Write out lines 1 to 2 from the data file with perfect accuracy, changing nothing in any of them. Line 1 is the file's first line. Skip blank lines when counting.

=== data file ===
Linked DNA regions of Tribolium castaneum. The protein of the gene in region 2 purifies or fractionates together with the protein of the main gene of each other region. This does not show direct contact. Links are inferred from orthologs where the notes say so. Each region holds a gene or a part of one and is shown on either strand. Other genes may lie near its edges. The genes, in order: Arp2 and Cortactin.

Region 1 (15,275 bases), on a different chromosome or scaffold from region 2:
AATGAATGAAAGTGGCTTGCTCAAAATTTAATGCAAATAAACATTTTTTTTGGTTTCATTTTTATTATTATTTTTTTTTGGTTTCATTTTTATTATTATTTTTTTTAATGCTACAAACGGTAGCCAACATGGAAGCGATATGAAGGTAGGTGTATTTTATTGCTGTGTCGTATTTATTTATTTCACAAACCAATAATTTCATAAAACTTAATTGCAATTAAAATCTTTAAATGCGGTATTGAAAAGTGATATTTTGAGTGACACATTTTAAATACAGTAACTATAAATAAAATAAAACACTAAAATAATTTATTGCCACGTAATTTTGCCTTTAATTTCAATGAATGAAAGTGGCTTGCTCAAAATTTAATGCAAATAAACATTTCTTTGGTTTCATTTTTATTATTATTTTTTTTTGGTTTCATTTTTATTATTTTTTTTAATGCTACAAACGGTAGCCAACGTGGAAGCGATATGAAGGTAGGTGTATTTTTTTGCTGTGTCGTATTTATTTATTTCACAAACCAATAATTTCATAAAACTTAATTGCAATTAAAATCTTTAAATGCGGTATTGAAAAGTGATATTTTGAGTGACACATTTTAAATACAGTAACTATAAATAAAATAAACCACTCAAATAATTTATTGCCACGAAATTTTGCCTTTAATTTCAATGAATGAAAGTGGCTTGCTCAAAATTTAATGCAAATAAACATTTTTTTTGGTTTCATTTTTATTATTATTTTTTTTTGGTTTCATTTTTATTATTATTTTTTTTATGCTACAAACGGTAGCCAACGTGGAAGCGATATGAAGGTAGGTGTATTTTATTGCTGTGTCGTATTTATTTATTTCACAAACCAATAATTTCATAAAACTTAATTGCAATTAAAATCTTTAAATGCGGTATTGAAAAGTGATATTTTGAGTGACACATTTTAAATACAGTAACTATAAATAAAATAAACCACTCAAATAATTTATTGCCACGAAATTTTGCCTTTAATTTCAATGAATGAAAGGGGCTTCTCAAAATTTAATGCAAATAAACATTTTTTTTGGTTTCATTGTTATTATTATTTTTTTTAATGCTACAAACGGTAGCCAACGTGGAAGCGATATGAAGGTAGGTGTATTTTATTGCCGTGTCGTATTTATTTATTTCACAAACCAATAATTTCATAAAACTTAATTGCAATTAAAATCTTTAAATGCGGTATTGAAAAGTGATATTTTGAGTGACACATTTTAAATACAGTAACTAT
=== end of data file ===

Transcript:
Linked DNA regions of Tribolium castaneum. The protein of the gene in region 2 purifies or fractionates together with the protein of the main gene of each other region. This does not show direct contact. Links are inferred from orthologs where the notes say so. Each region holds a gene or a part of one and is shown on either strand. Other genes may lie near its edges. The genes, in order: Arp2 and Cortactin.

Region 1 (15,275 bases), on a different chromosome or scaffold from region 2: